State elections leading to a new governor are still 15 months away, but it’s not too soon to admit how badly I underestimated Haley Barbour.
Seven years ago, I (joined by many newspapering colleagues in Mississippi) predicted the Republican who had been so successful on the national stage would meet his match when if he got elected and had to deal with the Mississippi Legislature.
I’d seen it before. Kirk Fordice, the only Republican to serve as the state’s chief executive during the entire 20th Century, had, to put it succinctly, a commanding personality. But the Legislature slapped him silly.
Although Fordice was a fiscal conservative’s fiscal conservative, state programs and spending expanded exponentially during his tenure (1992-2000) as did state employment, which he had pledged to reduce. A tough-on-crime social conservative, too, Fordice famously pledged to make Mississippi the “capital of capital punishment,” yet there was not a single execution during his eight years in office.
Fordice did score a few wins, most notably coaxing the lawmakers to allocate only 98 percent of each year’s budget estimate. That cushion or “rainy day fund” is saving our bacon this year and, thanks to Barbour who pushed back against lawmakers who wanted to spend it all this year, will make a big difference for the next two years, too.
My glaring miscalculation, though, centered on taxes.
Incumbent Democrat Ronnie Musgrove was not a bad governor. But the economy soured and Barbour campaigned by wrapping the looming deficit around the Batesville Democrat’s neck, denying him a second term.
Victory meant Barbour took office in the middle of a fiscal year where allocations exceeded expected revenue by about $700 million. It had been Musgrove’s problem, but it passed to the new governor.
Fordice had also gotten the job in similarly financial times and legislators back then, also starting new four-year terms, dealt with it by increasing the state’s general sales tax “temporarily” from 6 percent to 7 percent. As might be expected, Fordice vetoed the tax increase, but the House and Senate overrode that veto and, as we all know, the “temporary” increase has now been in effect for 18 years.
So it was only natural to believe that lawmakers would bulldoze Barbour in the same way. That was my prediction, but it was wrong. Not only did lawmakers not pass a tax increase during Barbour’s first year, they accepted Barbour’s plan to bring state spending in line with state revenue that year — and every year since.
The House has good and well-meaning leaders — including the knowledgeable and persuasive Rep. Cecil Brown, D-Jackson — but even if the House passed a measure the Democratic leadership favored, it went to a Senate where Barbour has been able to get his way time and time again.
The years of struggling over tobacco taxes are, perhaps, the best example of this governor’s skills. At 18 cents, Mississippi’s tax on a pack of cigarettes was among the nation’s lowest — almost amounting to a subsidy. Every year, the House would pass an increase and it would ultimately fail. In one year, in the face of a well-coordinated effort by doctors and other health advocates who wanted a higher tax as a disincentive to smoking, the House and Senate passed increases.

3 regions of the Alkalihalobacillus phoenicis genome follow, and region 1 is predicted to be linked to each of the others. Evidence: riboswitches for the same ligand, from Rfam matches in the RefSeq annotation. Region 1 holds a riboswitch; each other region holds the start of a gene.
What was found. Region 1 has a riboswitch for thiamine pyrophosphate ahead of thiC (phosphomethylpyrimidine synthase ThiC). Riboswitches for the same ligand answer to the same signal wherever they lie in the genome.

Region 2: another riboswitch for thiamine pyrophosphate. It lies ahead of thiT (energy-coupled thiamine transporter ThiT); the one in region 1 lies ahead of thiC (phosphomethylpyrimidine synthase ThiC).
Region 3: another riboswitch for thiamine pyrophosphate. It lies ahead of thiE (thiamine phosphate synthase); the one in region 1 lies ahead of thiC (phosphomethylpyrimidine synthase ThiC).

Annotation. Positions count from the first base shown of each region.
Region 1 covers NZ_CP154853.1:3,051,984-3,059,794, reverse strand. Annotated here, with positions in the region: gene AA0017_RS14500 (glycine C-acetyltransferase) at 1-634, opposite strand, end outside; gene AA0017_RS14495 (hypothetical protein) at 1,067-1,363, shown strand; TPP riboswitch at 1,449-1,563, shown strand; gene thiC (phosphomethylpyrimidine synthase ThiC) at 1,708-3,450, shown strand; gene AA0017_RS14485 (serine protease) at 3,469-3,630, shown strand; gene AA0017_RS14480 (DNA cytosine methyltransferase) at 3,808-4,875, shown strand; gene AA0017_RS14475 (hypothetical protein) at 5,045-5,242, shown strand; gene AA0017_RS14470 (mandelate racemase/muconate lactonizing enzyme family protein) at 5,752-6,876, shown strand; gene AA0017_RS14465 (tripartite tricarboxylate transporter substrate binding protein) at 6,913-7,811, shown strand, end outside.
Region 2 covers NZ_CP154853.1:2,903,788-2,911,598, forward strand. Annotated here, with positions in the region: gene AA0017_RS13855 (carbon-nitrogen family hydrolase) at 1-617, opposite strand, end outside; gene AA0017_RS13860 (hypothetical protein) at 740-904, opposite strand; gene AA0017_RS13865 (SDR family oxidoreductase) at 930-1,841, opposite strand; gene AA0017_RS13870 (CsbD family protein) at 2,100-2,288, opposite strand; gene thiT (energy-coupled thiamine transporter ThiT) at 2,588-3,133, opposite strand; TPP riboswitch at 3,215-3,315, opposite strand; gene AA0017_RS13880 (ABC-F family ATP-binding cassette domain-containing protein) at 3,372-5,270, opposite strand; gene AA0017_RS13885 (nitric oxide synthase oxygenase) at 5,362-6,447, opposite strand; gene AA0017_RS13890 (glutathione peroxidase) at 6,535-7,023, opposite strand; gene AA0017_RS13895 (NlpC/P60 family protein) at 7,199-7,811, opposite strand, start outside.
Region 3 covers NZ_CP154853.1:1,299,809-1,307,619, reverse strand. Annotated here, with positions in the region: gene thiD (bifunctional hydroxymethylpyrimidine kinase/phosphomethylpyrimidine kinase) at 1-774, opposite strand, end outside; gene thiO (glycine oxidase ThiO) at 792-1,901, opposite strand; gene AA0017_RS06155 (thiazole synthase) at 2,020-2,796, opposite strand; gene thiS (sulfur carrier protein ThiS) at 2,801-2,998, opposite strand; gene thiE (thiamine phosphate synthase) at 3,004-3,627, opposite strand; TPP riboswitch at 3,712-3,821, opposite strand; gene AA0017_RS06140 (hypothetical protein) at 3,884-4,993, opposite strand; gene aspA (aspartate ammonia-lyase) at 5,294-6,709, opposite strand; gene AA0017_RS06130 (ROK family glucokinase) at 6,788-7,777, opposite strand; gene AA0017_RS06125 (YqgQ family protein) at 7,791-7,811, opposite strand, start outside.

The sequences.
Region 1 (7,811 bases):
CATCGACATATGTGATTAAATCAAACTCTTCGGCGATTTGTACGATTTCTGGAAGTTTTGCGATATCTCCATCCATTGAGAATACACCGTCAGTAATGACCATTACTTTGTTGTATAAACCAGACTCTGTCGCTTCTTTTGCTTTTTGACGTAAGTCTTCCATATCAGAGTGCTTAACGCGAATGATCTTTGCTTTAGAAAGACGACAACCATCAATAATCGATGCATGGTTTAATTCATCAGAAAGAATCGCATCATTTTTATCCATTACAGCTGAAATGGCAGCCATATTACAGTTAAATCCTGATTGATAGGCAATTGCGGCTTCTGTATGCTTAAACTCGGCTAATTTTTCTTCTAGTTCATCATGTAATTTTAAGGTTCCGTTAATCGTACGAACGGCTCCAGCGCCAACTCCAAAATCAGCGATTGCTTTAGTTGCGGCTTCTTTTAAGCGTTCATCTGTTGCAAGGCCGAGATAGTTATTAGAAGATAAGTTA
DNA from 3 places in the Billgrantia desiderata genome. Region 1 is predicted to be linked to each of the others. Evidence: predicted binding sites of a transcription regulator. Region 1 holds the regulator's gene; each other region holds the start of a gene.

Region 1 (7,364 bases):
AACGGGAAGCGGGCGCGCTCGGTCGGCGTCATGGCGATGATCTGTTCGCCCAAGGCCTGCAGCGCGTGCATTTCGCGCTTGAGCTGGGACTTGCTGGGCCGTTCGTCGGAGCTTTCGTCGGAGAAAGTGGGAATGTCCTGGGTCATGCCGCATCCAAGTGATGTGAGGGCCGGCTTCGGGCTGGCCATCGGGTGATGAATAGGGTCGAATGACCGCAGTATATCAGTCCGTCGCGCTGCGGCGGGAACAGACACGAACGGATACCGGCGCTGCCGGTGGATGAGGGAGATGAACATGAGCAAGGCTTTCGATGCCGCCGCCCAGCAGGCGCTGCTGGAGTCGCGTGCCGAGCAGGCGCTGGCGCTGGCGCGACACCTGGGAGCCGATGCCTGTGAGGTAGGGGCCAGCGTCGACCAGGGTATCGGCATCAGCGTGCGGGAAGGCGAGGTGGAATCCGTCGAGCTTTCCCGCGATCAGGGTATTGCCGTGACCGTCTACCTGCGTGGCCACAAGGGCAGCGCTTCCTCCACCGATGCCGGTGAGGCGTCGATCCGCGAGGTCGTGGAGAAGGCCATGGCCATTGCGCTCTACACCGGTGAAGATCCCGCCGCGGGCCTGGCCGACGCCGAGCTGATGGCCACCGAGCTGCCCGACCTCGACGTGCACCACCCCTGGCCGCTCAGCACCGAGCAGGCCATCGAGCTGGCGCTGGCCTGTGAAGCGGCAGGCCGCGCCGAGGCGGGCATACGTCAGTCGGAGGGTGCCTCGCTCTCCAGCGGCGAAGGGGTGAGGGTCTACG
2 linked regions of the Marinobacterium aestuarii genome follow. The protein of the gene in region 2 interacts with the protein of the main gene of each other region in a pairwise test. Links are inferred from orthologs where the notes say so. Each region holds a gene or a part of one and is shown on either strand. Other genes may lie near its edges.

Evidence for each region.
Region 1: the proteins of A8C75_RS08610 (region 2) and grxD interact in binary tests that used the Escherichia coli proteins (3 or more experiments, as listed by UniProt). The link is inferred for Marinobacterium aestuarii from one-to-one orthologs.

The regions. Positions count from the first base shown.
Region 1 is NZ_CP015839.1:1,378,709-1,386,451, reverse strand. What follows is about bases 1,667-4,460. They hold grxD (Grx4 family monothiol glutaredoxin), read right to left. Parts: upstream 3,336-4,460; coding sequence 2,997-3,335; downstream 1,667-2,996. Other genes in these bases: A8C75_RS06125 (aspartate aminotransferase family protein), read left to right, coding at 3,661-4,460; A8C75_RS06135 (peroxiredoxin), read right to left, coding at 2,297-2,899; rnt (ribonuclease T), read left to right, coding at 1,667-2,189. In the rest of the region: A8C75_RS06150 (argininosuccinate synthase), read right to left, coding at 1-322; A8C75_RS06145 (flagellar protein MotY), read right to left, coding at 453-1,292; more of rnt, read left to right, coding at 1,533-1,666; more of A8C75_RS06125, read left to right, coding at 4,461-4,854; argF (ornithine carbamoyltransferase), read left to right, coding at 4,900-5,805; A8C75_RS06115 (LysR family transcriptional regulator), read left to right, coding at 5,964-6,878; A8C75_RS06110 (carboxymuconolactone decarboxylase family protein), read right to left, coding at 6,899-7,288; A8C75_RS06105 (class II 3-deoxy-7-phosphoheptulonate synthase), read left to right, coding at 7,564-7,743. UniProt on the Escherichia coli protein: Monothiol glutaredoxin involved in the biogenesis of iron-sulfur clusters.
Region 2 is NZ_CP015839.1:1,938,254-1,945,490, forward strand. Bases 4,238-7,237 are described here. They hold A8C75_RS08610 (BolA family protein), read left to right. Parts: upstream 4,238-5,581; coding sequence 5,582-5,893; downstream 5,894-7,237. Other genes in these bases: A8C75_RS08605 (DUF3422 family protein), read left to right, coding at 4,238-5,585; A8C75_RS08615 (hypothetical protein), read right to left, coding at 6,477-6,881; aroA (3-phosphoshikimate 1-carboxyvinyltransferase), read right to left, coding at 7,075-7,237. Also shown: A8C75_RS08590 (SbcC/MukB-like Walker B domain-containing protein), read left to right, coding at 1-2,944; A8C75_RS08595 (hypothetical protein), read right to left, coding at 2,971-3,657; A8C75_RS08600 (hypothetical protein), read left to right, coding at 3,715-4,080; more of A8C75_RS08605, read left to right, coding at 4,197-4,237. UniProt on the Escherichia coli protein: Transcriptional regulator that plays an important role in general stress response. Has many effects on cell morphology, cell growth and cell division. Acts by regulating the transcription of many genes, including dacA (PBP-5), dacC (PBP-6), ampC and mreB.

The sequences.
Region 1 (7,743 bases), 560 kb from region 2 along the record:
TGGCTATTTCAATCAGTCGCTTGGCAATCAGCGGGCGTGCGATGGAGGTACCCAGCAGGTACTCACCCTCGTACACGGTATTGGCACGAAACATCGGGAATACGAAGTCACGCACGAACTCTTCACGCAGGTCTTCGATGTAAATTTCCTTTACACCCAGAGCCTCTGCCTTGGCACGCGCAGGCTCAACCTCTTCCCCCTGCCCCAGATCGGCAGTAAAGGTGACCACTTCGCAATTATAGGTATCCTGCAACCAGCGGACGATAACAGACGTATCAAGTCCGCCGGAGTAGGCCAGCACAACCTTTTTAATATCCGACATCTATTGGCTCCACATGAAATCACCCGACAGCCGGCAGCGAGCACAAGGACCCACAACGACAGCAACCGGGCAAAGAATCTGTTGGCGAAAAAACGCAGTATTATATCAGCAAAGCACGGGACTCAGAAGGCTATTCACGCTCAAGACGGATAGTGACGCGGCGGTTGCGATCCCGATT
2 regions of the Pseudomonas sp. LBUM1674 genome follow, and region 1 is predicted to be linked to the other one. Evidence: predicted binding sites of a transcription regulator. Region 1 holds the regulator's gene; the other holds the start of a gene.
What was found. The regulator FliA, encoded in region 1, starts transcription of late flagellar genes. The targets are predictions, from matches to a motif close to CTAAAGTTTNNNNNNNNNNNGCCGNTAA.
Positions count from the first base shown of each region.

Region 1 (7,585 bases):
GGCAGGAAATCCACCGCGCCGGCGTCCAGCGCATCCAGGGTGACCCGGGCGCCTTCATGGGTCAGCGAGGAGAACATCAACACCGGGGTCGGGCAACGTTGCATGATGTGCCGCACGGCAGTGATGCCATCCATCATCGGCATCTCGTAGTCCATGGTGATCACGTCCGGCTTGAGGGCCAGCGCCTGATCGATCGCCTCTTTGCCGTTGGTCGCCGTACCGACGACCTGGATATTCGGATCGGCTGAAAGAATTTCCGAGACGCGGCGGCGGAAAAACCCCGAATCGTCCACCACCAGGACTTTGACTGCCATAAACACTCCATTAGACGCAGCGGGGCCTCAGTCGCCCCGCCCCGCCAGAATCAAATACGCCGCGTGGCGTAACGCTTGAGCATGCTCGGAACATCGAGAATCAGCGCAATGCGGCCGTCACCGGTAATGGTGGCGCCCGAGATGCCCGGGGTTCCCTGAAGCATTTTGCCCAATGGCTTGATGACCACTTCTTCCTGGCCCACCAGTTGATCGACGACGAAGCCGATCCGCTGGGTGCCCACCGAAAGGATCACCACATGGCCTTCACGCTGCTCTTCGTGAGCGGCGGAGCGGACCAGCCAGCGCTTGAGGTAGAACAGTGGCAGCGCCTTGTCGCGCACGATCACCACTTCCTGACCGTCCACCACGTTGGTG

In fact, both chambers passed the increase by margins sufficient to override a veto. Normally, a governor would see that as a slam-dunk and acquiesce. But Barbour, in the face of being labeled a tool of the tobacco industry, vetoed the increase nonetheless. And sure enough, three or four senators who had supported the tax a week before suddenly realized they opposed it.
After being elected to a second term, Barbour formed a tax study commission. In due course, the commission recommended a tobacco tax increase and Barbour agreed to it — but on his terms and timetable, not the Legislature’s.
This much is clear, objectively, and won’t require an apology in a few years: In Mississippi, the Constitution gives all the cards to the Legislature. Governors make speeches and lead parades. Lawmakers manage the state’s income and decide where to spend the money. That’s the script — or it was until Haley Barbour was elected.
It remains to be seen — and won’t be known until January 2012 — whether the next governor will have anything close to the political skills Barbour brought to the job. Doubtless, members of the Legislature who understand how things really work, are salivating at the prospect of getting their mojo back.
In the meantime, Barbour has one regular legislative session left. So here’s a safer prediction: He’ll get his way.
Charlie Mitchell is executive editor of The Vicksburg Post. Write to him at Box 821668, Vicksburg, MS 39182, or e-mail firstname.lastname@example.org.